Thank you Effie- I have been saying this for months yet noone in Central Office appears or wants to hear.

They are living in a bad news free zone believing that our conference will save us.

It really is quite pathetic and a betrayal of us members and supporters who want rid of this spin led lot claiming to be a " New" Governement.

"Thank you Lord T- one of the party dinosaurs
who inhabit the Lost World."

The cult of personality that has emerged around Thatcher is thoroughly depressing. It outstrips even that which developed around Churchill, which contributed to some extent to Eden's poor showing.

Re: Mike Christie @ 12:01

True - it was depressing. But the "negative" quality of the campaign arose not from opposition to foolish policies but from the shame-faced, shuffling and sidelong way in which it was expressed. In other words, saying "No" to something does not need to be done in a curmudgeonly mutter. It should be given decisive, Johnsonian bite. In addition, the position should be given in its strong, positive form. With immigration, for example, we should not just say "No" to the inflow but give a strong, patriotic "Yes" to a society which replenishes itself with children of its own. Of course it is at this point that we see how far we are from Burke's vision of society. He saw it, if you recall, as a contract between the living, the dead and the unborn, moving through time by means of generation. It is not a society which tries to import the future. No society which does that can survive for long, but in the socialist dominated context of today it is difficult to say so. That, however, is the conservative party's duty, else it does not deserve the name.

'Alex, I think the problem of Hague and Howard was not that their election policies were right or left, but that they were just a shopping list of populist messages'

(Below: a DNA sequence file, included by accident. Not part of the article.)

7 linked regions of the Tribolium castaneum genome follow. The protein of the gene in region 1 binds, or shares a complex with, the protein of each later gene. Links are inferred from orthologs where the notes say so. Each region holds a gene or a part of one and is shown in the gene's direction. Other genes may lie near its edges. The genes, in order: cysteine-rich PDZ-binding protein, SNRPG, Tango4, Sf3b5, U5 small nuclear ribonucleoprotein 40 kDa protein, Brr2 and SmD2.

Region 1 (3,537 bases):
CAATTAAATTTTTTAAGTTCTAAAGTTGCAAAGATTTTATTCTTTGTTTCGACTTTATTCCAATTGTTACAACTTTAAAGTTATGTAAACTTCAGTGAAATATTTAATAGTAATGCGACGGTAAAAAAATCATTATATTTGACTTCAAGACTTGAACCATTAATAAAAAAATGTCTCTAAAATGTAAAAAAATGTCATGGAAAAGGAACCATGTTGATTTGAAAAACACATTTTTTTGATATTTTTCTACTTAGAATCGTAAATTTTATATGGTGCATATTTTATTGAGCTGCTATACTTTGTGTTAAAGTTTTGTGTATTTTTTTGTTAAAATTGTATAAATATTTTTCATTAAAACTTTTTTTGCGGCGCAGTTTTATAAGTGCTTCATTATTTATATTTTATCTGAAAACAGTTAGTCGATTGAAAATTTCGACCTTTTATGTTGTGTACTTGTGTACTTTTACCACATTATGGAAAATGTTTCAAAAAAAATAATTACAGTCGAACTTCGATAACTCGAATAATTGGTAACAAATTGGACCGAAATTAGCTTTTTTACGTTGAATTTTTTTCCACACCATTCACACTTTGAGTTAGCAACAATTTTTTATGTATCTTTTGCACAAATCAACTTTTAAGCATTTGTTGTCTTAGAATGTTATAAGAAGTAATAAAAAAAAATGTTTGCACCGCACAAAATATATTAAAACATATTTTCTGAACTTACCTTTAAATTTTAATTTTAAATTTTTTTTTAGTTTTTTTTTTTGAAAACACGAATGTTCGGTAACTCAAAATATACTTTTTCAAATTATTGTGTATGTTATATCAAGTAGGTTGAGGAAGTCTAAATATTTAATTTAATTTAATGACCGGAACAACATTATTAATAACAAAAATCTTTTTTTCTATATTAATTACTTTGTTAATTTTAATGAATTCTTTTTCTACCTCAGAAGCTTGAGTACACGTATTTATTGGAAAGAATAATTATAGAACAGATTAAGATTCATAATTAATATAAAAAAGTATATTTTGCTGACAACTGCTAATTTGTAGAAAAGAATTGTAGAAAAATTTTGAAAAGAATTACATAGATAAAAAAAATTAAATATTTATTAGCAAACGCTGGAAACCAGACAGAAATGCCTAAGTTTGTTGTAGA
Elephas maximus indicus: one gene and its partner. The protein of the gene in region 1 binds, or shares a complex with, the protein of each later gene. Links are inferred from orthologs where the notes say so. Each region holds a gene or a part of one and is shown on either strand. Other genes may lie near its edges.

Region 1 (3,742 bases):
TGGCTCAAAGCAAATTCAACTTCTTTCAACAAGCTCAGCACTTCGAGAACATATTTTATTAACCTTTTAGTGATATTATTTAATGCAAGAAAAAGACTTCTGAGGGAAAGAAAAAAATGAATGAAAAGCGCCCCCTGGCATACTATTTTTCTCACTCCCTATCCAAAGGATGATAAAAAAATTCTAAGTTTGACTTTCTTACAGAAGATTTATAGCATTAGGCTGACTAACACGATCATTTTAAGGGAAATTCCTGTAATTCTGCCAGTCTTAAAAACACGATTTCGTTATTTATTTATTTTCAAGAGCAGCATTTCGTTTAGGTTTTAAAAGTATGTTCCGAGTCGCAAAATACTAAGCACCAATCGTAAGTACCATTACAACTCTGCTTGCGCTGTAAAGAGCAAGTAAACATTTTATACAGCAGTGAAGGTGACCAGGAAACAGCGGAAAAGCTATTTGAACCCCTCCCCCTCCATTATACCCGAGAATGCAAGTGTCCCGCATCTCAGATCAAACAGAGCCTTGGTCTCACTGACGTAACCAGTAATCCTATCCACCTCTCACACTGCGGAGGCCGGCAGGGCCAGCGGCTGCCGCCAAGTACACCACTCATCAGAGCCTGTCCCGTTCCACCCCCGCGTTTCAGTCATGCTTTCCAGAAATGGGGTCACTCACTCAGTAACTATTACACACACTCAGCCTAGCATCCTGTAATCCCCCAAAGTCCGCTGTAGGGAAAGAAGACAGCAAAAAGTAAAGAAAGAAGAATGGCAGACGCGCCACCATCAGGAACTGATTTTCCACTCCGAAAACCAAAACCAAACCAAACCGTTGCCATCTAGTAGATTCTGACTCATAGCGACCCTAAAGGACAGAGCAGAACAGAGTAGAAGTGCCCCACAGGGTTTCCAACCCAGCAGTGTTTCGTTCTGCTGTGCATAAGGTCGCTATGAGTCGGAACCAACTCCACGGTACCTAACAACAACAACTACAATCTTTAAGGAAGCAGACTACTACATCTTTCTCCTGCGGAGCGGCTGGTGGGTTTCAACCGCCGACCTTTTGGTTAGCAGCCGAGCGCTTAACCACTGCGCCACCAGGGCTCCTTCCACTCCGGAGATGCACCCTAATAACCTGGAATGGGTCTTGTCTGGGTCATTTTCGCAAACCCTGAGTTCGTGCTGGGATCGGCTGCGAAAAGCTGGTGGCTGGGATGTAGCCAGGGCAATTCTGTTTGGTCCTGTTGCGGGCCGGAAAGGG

I think that's more or less right. They didn't adopt any principled or well-thought-out ideas at all, let alone fight for them. I'm quite sure that Hague only adopted his anti-Euro stance because polls said it had more support than any of his others. But this populism could not and did not offer a true alternative to Blairism.

We keep getting told that it was extreme right-wing policies that lost 2001 and 2005, but no-one has produced any actual examples that stand up to examination. Howard on immigration certainly doesn't.


@ Iain at 11.15

I disagree with you about Michael Howard.

He will go down in history as our John Smith, someone who saved the Party from the knackers yard after the disaster of IDS and Theresa May as Party Chairman (shades of Spelman there). A little remarked upon fact about the Howard legacy is that dozens and dozens of Labour MPs, particularly in the South of England, are now sitting on very small majorities of a 1,000 or under. Even a half decent Opposition should be able to turn these Blue I would have thought. Are we confident about taking Dartford, Sittingbourne, and Thanet?. No.

I do agree with you about passion though. John Redwood was good, and Chris Grayling yesterday was the first Shadow Cabinet member in ages who actually challenged Labour with some fire-in-his-belly. The only other Tory who has impressed me in recent weeks is Malcolm Rifkind, with his response to the Thatcher/Brown meeting.

Osborne's response to Northern Rock was just lamentable, and demonstrated once again that he is woefully out of his depth.

Question for all Tories:

Who is likely to persuade floating voters that in 4 weeks time he could be a credible Chancellor of the Exchequer-

George Osborne.....or Malcolm Rifkind ?

Therein lies our main problem.

Have to agree with Bruges Group.
Osborne is too lightweight and only there because he is Dave's mate. Osborne has to go.
That more than anything is what allows our opponents to paint DC as out of touch.
To compensate for DC's youth/inexperience the Shadow Chancellor has to be a senior figure - either Hague or Rifkind would be perfect.

Simon@12:46

You said that "contributors whose idea of reasoned debate is lazily to caricature the views of their opponents, they should be thoroughly ashamed of themselves. Who said anything about "immigrants raping our daughters"?"

I corrected my point to being about early-release offenders rather than immigrants, but the fact was that it wasn't a lazy caricature of the views of our opponents but a reasonably accurate summing up of a miserable election campaign that said lots about how terrible life would be under Labour and almost nothing about how it would be any better under the Conservatives.